Wednesday, 21 May 2014

Gent To Asper, Asper To Kerkhove

3 locks, 1 lift bridge, 27 miles aprox 8 hours

We left Gent about midday on Saturday.  First stop was Brusslespoortsluis. This has to be one of the quietest full time manned lock in the world.  In 3 days we were the only traffic dow and up again.  This was much to the displeasure of the lockie who was as miserable as could ever be, probably because he was disturbed from doing absolutely nothing.  This was a manual lock requiring him to wind several handles to one lock operation.  This really did displease him, so we also asked for water too (which they have to provide).  This displeased him even more because he had to go in his office and turn the tap on. Boring lock so no photo.

Oh! OK here it is.


We retraced our route in to get out of Gent.  this was done on a heads right, tales left decision as we could also have left Gent on the Bovenschelde which would have brought us out onto the Ringvaart almost opposite our destination junction to take us south on the first leg to France.

I have done a time lapse of this part of the trip and will upload it once I am back home or on a free connection as it will eat my data.

We emerged from inside the Ringvaart at the same place we went in Keersluis or K"2 which is a stop lock of 4 to protect the water levels and flooding in the city.  The lock was open so I didn’t count it.

Here’s MR emerging from K2 onto the Ringvaart.



The Ringvaart is simply a ring river around Gent for the commercial vessels.  It’s nothing particularly special but it does very clearly define the city limits. It passes under a number of main roads.  The only bridge of interest on our short 3 mile run was this one just before we turned right onto the Bovenschelde.  This right turn puts us on the way south to France and is a turning point in more than one way for us.


Not long after the turn there was a work yard.  I spied a boat with a very familiar name from my back yard.

River Blackwater

As well as the now ubiquitous cargo vessels of which there were many


a good length of the top of the river is designated a high speed zone.  This means the cargo’s can go faster but also local sports boats can go faster still.  Some coming past at what seemed like 100 mph.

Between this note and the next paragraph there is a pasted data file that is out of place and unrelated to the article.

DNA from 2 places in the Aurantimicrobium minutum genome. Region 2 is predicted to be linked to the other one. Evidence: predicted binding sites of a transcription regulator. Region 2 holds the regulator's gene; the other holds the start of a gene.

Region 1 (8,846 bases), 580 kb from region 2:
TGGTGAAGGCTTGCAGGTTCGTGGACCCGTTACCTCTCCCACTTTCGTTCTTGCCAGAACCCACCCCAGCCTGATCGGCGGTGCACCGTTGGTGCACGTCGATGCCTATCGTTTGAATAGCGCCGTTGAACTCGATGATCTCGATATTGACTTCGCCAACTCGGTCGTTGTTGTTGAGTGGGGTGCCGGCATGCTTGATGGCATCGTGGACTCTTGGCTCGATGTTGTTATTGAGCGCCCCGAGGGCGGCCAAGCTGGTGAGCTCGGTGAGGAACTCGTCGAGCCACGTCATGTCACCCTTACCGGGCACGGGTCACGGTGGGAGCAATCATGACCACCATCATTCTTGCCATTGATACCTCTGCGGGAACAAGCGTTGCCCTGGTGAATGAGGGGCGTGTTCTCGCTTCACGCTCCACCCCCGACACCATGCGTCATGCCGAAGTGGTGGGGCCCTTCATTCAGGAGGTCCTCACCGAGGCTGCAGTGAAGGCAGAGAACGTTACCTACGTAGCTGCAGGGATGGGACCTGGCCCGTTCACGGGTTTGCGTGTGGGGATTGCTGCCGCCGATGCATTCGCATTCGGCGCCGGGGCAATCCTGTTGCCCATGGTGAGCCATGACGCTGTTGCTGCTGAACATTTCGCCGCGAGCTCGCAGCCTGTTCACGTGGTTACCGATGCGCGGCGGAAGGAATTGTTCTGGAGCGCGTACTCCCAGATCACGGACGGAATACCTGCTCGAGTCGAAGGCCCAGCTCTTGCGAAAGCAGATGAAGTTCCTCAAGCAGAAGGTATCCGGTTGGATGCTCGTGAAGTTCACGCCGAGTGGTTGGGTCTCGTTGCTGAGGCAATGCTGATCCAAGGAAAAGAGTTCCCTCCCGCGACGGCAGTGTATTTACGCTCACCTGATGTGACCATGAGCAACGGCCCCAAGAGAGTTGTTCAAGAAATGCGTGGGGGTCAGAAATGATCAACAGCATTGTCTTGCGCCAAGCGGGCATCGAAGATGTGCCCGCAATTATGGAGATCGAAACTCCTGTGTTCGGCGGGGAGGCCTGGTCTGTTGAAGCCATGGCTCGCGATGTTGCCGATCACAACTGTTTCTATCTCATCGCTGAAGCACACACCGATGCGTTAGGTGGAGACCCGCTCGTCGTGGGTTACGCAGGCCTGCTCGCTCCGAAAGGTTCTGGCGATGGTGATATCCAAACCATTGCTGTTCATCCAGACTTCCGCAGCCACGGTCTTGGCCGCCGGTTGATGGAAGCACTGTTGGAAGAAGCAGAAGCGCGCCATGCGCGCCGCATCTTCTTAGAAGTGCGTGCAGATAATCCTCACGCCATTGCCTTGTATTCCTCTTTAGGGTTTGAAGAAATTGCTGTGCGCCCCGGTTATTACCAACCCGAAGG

The wake from these small boats is surprisingly choppy and moved us about a fair bit but not for as long as the cargos.

A very pleasant river again but I’d seen it all before going the other way on my bike along the towpath as on Friday I moved the motorhome to Asper from Gent then rode the bike back some 25km. OK its electric but I did most of it on low power and peddling. When I got back I still had 5 out of 5 lights on the power bar. 

We have the Motorhome as our vehicle here which means having to move it ever few days to keep it local.  I have a great tracker built into it which reports its location when it is phoned up.  It replies with a txt

lat:50.930047 lon:3.655288
T:14/05/15 21:55,3.655288&z=16
Pwr: ON Door: OFF ACC: OFF

It can also be sent various txt messages to track it every 5 seconds when its moving, it can be set with a geo fence and will txt when it moves more than 200m from that spot, but best of all it can be sent a txt to kill the vehicle either stone dead or when it goes below 20kph. And a load more other things.

I digress……

We reached Asper in about 3 hours where we moored up, or so I thought.  This bit of river was sort of tidal rising and falling about 9 inches and required the ropes to be adjusted at intervals.  It was nice & quiet.  Little did we know what Monday morning had in store.

Sunday evening saw a BBQ supplied by the crew of MR in place of the traditional Sunday lunch. 



BBQ was a far better idea as it was too hot for a roast.  Drinking and eating went on until dusk.

Now what we didn’t realise or may maybe we did but chose to put to put it to the back of our minds is that the commercial boats go through the night.  This didn’t bother me as I slept through until 6am when one really disruptive boat came through.  What happens is they draw the water from under the boat lowering you.  In this case it must have dropped us 18” because the top of our bollards got caught under the bottom of the wooden rub rail.



This resulted in us being violently rocked which went on for a good 10 minutes.

About 10am on Tuesday Graham checked the AIS and saw about a cargo vessel about an hour away that we could make a convoy with. This duly arrived  and we joined on with a cruiser in a convoy of 4 and made our way to the first of two locks today, Asper Lock.

The cruise to Kerkhove was once again bathed in glorious sunshine with really attractive scenery.

2 convoy boats in front

One behind

4 of us in Asper Lock

And onward through great scenery and dodging Armageddon.




Next stop was Oudenaarde. This was our second lock of the day one again with our little convoy we made our way upstream.


Once through we were pleased to see the lockie had already started raising the town bridge.


Once again another lifting method 4 x hydraulic rams

Imposing waterfront church

The rest of the trip to Kerkhove was uneventful but none the less enjoyable although for once we overtook something. Not like the UK when the verge is being cut and all the debris is flayed everywhere, this one vacuumed up the cuttings and dust.


As we approached Kerkhove there was a scene that could have been any Northern UK mill town.


Shortly after this we found a mooring on a pound off the main drag which was out of the wash of the cargo vessels.  This gave the crew of MR a welcome peaceful nights sleep.


During the afternoon we watched the growing Cumulonimbus knowing what was in store.   Later that evening the looming storm finally broke and we were treated to a short but enjoyable thunderstorm and air clearing rain.

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